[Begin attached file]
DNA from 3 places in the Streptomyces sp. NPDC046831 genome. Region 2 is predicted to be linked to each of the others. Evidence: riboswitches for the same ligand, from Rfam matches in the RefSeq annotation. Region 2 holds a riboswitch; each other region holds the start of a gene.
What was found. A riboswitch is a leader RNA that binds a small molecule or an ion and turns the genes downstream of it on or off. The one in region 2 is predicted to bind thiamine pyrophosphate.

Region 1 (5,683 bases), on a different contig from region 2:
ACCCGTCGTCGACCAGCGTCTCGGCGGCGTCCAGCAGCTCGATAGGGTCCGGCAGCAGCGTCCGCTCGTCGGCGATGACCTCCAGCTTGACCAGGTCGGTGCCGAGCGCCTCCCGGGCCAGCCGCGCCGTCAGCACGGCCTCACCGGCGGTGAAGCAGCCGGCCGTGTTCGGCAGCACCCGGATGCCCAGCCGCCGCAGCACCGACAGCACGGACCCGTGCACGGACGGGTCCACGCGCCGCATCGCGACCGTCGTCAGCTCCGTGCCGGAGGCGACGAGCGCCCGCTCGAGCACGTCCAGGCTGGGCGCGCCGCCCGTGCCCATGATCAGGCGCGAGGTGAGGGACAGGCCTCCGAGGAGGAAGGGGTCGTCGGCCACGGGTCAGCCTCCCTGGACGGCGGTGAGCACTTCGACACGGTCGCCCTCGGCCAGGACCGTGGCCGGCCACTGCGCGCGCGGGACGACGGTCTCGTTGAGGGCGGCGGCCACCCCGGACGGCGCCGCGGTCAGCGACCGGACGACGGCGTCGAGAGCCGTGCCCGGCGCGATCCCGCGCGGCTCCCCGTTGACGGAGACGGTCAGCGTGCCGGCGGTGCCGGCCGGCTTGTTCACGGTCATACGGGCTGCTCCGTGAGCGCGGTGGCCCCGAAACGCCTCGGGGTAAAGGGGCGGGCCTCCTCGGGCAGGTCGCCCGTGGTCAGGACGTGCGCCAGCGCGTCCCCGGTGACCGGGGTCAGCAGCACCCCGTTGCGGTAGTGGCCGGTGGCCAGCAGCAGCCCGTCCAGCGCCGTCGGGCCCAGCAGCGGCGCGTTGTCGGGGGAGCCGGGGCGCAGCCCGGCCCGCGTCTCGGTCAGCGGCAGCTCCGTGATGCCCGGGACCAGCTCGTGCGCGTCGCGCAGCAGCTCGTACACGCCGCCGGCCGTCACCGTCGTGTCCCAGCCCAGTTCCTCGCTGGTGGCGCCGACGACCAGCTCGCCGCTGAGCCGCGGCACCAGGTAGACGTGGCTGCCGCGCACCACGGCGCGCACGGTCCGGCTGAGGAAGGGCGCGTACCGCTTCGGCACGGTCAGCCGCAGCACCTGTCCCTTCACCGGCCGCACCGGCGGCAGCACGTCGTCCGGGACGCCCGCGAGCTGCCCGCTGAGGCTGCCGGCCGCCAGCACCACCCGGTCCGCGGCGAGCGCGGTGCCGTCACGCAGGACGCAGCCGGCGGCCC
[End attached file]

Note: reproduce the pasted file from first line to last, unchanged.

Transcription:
DNA from 3 places in the Streptomyces sp. NPDC046831 genome. Region 2 is predicted to be linked to each of the others. Evidence: riboswitches for the same ligand, from Rfam matches in the RefSeq annotation. Region 2 holds a riboswitch; each other region holds the start of a gene.
What was found. A riboswitch is a leader RNA that binds a small molecule or an ion and turns the genes downstream of it on or off. The one in region 2 is predicted to bind thiamine pyrophosphate.

Region 1 (5,683 bases), on a different contig from region 2:
ACCCGTCGTCGACCAGCGTCTCGGCGGCGTCCAGCAGCTCGATAGGGTCCGGCAGCAGCGTCCGCTCGTCGGCGATGACCTCCAGCTTGACCAGGTCGGTGCCGAGCGCCTCCCGGGCCAGCCGCGCCGTCAGCACGGCCTCACCGGCGGTGAAGCAGCCGGCCGTGTTCGGCAGCACCCGGATGCCCAGCCGCCGCAGCACCGACAGCACGGACCCGTGCACGGACGGGTCCACGCGCCGCATCGCGACCGTCGTCAGCTCCGTGCCGGAGGCGACGAGCGCCCGCTCGAGCACGTCCAGGCTGGGCGCGCCGCCCGTGCCCATGATCAGGCGCGAGGTGAGGGACAGGCCTCCGAGGAGGAAGGGGTCGTCGGCCACGGGTCAGCCTCCCTGGACGGCGGTGAGCACTTCGACACGGTCGCCCTCGGCCAGGACCGTGGCCGGCCACTGCGCGCGCGGGACGACGGTCTCGTTGAGGGCGGCGGCCACCCCGGACGGCGCCGCGGTCAGCGACCGGACGACGGCGTCGAGAGCCGTGCCCGGCGCGATCCCGCGCGGCTCCCCGTTGACGGAGACGGTCAGCGTGCCGGCGGTGCCGGCCGGCTTGTTCACGGTCATACGGGCTGCTCCGTGAGCGCGGTGGCCCCGAAACGCCTCGGGGTAAAGGGGCGGGCCTCCTCGGGCAGGTCGCCCGTGGTCAGGACGTGCGCCAGCGCGTCCCCGGTGACCGGGGTCAGCAGCACCCCGTTGCGGTAGTGGCCGGTGGCCAGCAGCAGCCCGTCCAGCGCCGTCGGGCCCAGCAGCGGCGCGTTGTCGGGGGAGCCGGGGCGCAGCCCGGCCCGCGTCTCGGTCAGCGGCAGCTCCGTGATGCCCGGGACCAGCTCGTGCGCGTCGCGCAGCAGCTCGTACACGCCGCCGGCCGTCACCGTCGTGTCCCAGCCCAGTTCCTCGCTGGTGGCGCCGACGACCAGCTCGCCGCTGAGCCGCGGCACCAGGTAGACGTGGCTGCCGCGCACCACGGCGCGCACGGTCCGGCTGAGGAAGGGCGCGTACCGCTTCGGCACGGTCAGCCGCAGCACCTGTCCCTTCACCGGCCGCACCGGCGGCAGCACGTCGTCCGGGACGCCCGCGAGCTGCCCGCTGAGGCTGCCGGCCGCCAGCACCACCCGGTCCGCGGCGAGCGCGGTGCCGTCACGCAGGACGCAGCCGGCGGCCC